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Jonathan Tobin: Defending the Right to a Jewish State

Heather Hale: Compliment your kids without giving them big heads

Megan Shauri: 10 ways you are ruining your own happiness

Carolyn Bigda: 8 Best Dividend Stocks for 2015

Kiplinger's Personal Finance editors: 7 Things You Didn't Know About Paying Off Student Loans

Samantha Olson: The Crucial Mistake 55% Of Parents Are Making At Their Baby's Bedtime

Densie Well, Ph.D., R.D. Open your eyes to yellow vegetables

The Kosher Gourmet by Megan Gordon With its colorful cache of purples and oranges and reds, COLLARD GREEN SLAW is a marvelous mood booster --- not to mention just downright delish
April 18, 2014

Rabbi Yonason Goldson: Clarifying one of the greatest philosophical conundrums in theology

Caroline B. Glick: The disappearance of US will

Megan Wallgren: 10 things I've learned from my teenagers

Lizette Borreli: Green Tea Boosts Brain Power, May Help Treat Dementia

John Ericson: Trying hard to be 'positive' but never succeeding? Blame Your Brain

The Kosher Gourmet by Julie Rothman Almondy, flourless torta del re (Italian king's cake), has royal roots, is simple to make, . . . but devour it because it's simply delicious

April 14, 2014

Rabbi Dr Naftali Brawer: Passover frees us from the tyranny of time

Greg Crosby: Passing Over Religion

Eric Schulzke: First degree: How America really recovered from a murder epidemic

Georgia Lee: When love is not enough: Teaching your kids about the realities of adult relationships

Cameron Huddleston: Freebies for Your Lawn and Garden

Gordon Pape: How you can tell if your financial adviser is setting you up for potential ruin

Dana Dovey: Up to 500,000 people die each year from hepatitis C-related liver disease. New Treatment Has Over 90% Success Rate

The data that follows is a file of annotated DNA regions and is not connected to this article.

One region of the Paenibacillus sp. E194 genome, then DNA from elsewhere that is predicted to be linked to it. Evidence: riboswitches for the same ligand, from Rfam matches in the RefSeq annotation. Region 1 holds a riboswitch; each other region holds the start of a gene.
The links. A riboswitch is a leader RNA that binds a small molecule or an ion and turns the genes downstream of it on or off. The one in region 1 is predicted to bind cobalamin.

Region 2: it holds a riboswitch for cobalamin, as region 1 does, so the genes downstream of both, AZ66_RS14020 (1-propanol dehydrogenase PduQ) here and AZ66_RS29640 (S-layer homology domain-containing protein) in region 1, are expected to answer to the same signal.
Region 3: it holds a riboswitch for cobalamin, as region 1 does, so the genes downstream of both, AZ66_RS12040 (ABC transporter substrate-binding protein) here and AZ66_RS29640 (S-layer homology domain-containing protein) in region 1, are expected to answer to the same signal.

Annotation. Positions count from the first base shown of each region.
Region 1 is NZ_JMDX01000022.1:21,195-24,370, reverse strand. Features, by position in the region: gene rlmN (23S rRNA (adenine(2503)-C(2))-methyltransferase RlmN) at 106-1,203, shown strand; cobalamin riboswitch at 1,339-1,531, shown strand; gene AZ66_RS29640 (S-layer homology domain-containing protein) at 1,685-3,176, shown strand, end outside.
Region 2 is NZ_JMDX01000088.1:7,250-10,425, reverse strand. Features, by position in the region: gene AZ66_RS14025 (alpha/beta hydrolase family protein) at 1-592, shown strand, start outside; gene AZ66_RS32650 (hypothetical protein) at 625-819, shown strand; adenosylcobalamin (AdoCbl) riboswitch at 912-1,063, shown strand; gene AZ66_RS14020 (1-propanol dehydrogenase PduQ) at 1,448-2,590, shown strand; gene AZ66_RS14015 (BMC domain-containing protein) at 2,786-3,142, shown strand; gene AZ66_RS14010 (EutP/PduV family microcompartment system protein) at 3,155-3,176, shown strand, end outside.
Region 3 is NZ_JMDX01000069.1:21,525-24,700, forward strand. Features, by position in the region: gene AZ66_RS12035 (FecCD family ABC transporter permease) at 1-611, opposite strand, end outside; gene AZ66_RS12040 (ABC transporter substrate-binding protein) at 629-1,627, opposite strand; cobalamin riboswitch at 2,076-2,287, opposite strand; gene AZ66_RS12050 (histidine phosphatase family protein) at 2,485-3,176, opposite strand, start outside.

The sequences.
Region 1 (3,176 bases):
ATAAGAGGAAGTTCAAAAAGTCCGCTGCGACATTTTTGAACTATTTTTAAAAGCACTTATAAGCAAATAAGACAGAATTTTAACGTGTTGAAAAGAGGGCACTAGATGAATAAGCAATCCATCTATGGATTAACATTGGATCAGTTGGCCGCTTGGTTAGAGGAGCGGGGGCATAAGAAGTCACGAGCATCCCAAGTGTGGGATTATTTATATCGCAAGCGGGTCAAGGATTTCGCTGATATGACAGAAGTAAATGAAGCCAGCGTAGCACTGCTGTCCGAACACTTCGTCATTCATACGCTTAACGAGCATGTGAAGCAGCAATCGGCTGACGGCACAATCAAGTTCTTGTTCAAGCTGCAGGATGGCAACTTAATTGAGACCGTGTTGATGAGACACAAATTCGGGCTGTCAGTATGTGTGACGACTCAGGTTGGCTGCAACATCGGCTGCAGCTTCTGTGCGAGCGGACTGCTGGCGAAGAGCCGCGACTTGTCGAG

Justin Caba: Eating Watermelon Can Help Control High Blood Pressure

The Kosher Gourmet by Joshua E. London and Lou Marmon Don't dare pass over these Pesach picks for Manischewitz!

April 11, 2014

Rabbi Hillel Goldberg: Silence is much more than golden

Caroline B. Glick: Forgetting freedom at Passover

Susan Swann: How to value a child for who he is, not just what he does

Cameron Huddleston: 7 Financial Tasks You Should Tackle Right Now

Sandra Block and Lisa Gerstner: How to Profit From Your Passion

Susan Scutti: A Simple Blood Test Might Soon Diagnose Cancer

Chris Weller: Have A Slow Metabolism? Let Science Speed It Up For You

The Kosher Gourmet by Diane Rossen Worthington Whitefish Terrine: A French take on gefilte fish

April 9, 2014

Jonathan Tobin: Why Did Kerry Lie About Israeli Blame?

Samuel G. Freedman: A resolution 70 years later for a father's unsettling legacy of ashes from Dachau

Jessica Ivins: A resolution 70 years later for a father's unsettling legacy of ashes from Dachau

Kim Giles: Asking for help is not weakness

Kathy Kristof and Barbara Hoch Marcus: 7 Great Growth Israeli Stocks

Matthew Mientka: How Beans, Peas, And Chickpeas Cleanse Bad Cholesterol and Lowers Risk of Heart Disease

Sabrina Bachai: 5 At-Home Treatments For Headaches

The Kosher Gourmet by Daniel Neman Have yourself a matzo ball: The secrets bubby never told you and recipes she could have never imagined

April 8, 2014

Lori Nawyn: At Your Wit's End and Back: Finding Peace

Susan B. Garland and Rachel L. Sheedy: Strategies Married Couples Can Use to Boost Benefits